“We wanted the UK to stay in the EU but Brexit is done and there are consequences,” he said. “There will be problems to address but it will not change the friendship and deep bond between our two countries. The Netherlands has the most liberal trade policies in the EU and the UK was always our best ally on that and we miss you. We can resolve our problems by working together.”

‘Global trade will bounce back strongly’

Nawaz Ali, head of market insights at Western Union Business Solutions, offered an expert analysis of how both Brexit, and the COVID-19 pandemic, was impacting on the UK and global economy, and offered an upbeat assessment.

He told the webinar: “We are in the most challenging economic environment for two generations. COVID-19 is the single biggest factor and the latest lockdowns, both in the UK and other countries, will mean economies will bounce back more slowly than we hoped.

“Growth expectations have been downgraded… but we have to remember that in most cases this crisis has not destroyed economic growth – but rather delayed. Global trade in goods is expected to bounce back sharply.”

He said one positive was that the uncertainty created before the Brexit trade deal had now dissipated and that companies were now more likely to make decisions on larger investments.

Mr Ali agreed with Mr van Oosterom on the importance of trade between the UK and the Netherlands and the opportunities it presented. He said the Netherlands was a valuable gateway for goods trade due to its transport infrastructure which, added, was rated the second-best in the world behind Singapore.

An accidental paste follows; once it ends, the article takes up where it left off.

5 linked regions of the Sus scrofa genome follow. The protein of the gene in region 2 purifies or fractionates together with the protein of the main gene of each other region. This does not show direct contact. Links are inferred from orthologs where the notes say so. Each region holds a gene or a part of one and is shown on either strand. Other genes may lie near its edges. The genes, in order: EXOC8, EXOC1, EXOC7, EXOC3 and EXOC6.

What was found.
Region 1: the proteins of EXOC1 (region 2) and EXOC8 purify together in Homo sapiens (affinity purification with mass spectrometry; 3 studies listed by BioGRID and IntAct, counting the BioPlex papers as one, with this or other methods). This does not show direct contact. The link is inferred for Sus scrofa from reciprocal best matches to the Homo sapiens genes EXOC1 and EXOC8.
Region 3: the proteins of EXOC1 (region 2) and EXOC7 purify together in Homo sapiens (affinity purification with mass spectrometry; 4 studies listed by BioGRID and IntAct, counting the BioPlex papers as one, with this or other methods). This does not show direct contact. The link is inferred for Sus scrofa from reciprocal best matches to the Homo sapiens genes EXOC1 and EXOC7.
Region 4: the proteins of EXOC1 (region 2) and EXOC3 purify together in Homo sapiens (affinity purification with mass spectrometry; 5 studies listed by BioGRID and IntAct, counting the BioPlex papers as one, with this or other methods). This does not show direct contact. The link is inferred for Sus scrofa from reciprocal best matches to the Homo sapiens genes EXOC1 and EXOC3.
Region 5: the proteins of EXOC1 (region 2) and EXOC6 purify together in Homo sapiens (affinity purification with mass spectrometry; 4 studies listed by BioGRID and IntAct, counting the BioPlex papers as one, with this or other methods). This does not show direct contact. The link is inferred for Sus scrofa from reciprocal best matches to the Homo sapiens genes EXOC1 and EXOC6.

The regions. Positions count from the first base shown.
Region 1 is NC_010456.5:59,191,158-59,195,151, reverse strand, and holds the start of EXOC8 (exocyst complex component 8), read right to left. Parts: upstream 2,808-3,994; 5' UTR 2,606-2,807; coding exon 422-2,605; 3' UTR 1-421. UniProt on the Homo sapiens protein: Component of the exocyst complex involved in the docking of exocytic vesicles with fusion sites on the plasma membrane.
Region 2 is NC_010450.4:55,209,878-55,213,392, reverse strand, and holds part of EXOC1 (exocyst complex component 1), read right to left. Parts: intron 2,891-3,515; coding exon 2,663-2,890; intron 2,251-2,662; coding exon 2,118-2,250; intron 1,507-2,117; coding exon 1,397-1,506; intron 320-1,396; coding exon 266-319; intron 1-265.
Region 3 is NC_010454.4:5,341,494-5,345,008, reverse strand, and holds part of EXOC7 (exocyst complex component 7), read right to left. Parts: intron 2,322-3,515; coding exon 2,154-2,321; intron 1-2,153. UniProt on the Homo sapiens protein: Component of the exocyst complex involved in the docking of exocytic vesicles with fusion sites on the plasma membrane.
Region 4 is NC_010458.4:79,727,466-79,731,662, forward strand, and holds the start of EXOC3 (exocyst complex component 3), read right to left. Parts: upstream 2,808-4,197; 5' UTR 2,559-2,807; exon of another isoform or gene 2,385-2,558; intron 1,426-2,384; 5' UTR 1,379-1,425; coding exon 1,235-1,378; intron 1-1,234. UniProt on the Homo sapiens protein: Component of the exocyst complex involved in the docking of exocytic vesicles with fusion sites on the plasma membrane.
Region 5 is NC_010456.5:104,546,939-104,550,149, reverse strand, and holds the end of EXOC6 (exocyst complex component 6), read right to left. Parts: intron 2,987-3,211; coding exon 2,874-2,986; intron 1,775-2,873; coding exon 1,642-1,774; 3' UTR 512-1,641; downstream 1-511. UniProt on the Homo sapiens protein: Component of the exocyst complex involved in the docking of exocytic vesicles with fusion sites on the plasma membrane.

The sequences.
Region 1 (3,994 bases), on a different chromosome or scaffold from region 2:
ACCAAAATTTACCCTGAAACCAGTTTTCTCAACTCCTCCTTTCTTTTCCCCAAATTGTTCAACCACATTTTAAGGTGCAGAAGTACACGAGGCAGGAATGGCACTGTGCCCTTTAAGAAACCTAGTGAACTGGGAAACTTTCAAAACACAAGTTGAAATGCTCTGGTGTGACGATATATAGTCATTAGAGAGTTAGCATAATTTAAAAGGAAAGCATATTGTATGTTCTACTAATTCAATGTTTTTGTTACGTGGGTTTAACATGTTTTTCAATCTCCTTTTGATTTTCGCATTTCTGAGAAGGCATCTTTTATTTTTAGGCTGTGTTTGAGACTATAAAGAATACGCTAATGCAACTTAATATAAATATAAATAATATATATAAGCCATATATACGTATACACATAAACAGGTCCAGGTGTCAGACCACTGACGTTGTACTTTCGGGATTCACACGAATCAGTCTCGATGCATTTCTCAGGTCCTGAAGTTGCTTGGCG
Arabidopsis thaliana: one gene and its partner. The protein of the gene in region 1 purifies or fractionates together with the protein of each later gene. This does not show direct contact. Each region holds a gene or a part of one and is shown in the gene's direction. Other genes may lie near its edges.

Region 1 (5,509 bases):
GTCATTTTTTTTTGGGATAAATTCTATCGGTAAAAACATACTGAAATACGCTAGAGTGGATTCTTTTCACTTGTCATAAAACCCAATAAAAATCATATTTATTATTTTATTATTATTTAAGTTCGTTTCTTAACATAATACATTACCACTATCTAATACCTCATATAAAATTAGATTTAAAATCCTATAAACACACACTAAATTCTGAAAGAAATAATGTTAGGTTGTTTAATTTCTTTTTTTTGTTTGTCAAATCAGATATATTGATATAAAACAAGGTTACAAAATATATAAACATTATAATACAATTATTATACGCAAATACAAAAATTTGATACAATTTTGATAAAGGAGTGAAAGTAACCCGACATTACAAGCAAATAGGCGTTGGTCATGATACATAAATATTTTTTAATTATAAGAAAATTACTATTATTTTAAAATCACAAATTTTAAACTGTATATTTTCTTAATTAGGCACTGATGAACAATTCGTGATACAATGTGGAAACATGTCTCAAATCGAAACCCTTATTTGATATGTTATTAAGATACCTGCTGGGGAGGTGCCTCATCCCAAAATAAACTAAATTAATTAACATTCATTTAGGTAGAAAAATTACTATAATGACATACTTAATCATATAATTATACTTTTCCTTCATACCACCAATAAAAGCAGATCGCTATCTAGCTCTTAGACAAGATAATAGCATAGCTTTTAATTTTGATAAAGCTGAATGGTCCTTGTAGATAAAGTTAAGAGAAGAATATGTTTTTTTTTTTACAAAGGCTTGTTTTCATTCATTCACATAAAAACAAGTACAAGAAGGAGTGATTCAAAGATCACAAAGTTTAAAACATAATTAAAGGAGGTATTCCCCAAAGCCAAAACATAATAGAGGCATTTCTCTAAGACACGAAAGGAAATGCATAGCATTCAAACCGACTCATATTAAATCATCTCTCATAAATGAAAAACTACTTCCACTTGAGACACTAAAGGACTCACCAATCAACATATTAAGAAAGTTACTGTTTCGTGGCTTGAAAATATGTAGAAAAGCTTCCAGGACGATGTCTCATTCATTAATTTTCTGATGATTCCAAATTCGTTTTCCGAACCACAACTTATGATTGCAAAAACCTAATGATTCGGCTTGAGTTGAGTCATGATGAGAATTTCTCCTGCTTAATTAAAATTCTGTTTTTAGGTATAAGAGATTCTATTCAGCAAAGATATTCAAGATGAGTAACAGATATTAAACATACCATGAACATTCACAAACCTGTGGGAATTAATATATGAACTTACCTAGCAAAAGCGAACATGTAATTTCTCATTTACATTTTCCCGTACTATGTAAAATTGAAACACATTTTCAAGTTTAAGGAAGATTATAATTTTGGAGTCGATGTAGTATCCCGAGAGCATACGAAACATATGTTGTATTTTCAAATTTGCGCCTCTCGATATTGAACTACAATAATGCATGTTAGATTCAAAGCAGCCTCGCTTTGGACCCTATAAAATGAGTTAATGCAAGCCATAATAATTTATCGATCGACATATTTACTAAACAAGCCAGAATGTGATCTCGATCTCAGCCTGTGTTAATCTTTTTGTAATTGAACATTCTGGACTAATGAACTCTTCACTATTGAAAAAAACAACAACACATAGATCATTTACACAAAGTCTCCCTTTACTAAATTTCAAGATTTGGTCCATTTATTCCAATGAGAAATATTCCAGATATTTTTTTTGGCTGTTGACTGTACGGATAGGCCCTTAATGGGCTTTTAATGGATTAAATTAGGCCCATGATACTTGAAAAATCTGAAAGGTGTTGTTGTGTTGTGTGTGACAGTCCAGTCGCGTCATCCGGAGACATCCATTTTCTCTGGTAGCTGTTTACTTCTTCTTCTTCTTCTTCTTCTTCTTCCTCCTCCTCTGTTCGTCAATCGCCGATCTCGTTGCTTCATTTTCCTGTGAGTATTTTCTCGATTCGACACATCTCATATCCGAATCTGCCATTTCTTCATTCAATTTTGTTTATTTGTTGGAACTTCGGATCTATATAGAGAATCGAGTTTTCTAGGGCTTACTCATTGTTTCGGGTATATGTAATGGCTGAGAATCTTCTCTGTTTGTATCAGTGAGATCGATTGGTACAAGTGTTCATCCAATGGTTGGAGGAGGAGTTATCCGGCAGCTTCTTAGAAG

He also said the World Economic Forum had identified climate change, and extreme weather events, as one of the biggest challenges facing global trade. Mr Ali explained: “Climate change will be a big factor in the transformation of global trade. But it is not just about challenges – it also big opportunities in areas such as decarbonisation and offshore wind.”

Digital transformation

Digital innovation will also be transformational for the UK economy, he added, and it will be accelerated by investment into 5G networks. But he also flagged up potential conflict between the EU on professional and financial services.

“The free trade agreement is now signed but it did not include anything on financial services,” said Mr Ali. “There is a lot of concern in the EU that theUK will deregulate its professional and financial services sector in order to compete and attract more investment.”

On a more optimistic note, he concluded: “Currency volatility has an impact on trade and since the deal was signed those fluctuations have settled down. That is good for planning and good for confidence. The current exchange rate of €1.12 to the pound is very attractive for UK firms exporting to the EU.”

The webinar also featured a panel discussion. The panel included Arjen Uytendaal, managing director, Maritime By Holland; Martin van der Velde, manager – strategy and innovation at Portbase; Christina Wadlow, head of partnerships, Western Union Business Solutions; and Paul Hesk, managing director of Van Oord UK.